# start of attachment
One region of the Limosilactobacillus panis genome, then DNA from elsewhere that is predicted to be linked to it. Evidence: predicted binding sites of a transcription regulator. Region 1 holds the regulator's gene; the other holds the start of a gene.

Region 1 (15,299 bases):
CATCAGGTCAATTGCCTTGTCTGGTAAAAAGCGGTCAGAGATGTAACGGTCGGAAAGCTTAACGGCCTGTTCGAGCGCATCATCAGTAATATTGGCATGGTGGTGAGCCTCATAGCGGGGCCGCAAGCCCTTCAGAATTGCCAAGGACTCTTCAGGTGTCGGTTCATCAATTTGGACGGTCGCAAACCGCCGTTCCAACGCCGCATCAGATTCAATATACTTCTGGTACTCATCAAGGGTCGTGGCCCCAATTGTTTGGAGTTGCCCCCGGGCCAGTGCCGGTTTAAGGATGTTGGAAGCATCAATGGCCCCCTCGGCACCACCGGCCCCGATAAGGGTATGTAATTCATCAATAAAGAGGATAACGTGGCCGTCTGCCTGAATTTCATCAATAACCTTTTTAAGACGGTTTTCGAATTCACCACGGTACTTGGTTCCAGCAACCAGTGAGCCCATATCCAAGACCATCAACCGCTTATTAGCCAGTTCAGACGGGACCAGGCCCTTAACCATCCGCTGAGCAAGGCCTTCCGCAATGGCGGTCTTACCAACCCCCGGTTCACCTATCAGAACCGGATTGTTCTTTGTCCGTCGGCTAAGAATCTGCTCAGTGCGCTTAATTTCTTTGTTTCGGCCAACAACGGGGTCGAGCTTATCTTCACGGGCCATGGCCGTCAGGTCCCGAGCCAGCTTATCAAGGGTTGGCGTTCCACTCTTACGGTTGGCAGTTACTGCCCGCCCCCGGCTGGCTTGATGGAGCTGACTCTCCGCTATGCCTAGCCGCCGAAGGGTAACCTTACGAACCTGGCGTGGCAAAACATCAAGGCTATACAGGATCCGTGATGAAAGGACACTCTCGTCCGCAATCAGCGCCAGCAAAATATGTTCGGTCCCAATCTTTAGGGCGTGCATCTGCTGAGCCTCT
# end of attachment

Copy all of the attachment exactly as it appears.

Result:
One region of the Limosilactobacillus panis genome, then DNA from elsewhere that is predicted to be linked to it. Evidence: predicted binding sites of a transcription regulator. Region 1 holds the regulator's gene; the other holds the start of a gene.

Region 1 (15,299 bases):
CATCAGGTCAATTGCCTTGTCTGGTAAAAAGCGGTCAGAGATGTAACGGTCGGAAAGCTTAACGGCCTGTTCGAGCGCATCATCAGTAATATTGGCATGGTGGTGAGCCTCATAGCGGGGCCGCAAGCCCTTCAGAATTGCCAAGGACTCTTCAGGTGTCGGTTCATCAATTTGGACGGTCGCAAACCGCCGTTCCAACGCCGCATCAGATTCAATATACTTCTGGTACTCATCAAGGGTCGTGGCCCCAATTGTTTGGAGTTGCCCCCGGGCCAGTGCCGGTTTAAGGATGTTGGAAGCATCAATGGCCCCCTCGGCACCACCGGCCCCGATAAGGGTATGTAATTCATCAATAAAGAGGATAACGTGGCCGTCTGCCTGAATTTCATCAATAACCTTTTTAAGACGGTTTTCGAATTCACCACGGTACTTGGTTCCAGCAACCAGTGAGCCCATATCCAAGACCATCAACCGCTTATTAGCCAGTTCAGACGGGACCAGGCCCTTAACCATCCGCTGAGCAAGGCCTTCCGCAATGGCGGTCTTACCAACCCCCGGTTCACCTATCAGAACCGGATTGTTCTTTGTCCGTCGGCTAAGAATCTGCTCAGTGCGCTTAATTTCTTTGTTTCGGCCAACAACGGGGTCGAGCTTATCTTCACGGGCCATGGCCGTCAGGTCCCGAGCCAGCTTATCAAGGGTTGGCGTTCCACTCTTACGGTTGGCAGTTACTGCCCGCCCCCGGCTGGCTTGATGGAGCTGACTCTCCGCTATGCCTAGCCGCCGAAGGGTAACCTTACGAACCTGGCGTGGCAAAACATCAAGGCTATACAGGATCCGTGATGAAAGGACACTCTCGTCCGCAATCAGCGCCAGCAAAATATGTTCGGTCCCAATCTTTAGGGCGTGCATCTGCTGAGCCTCT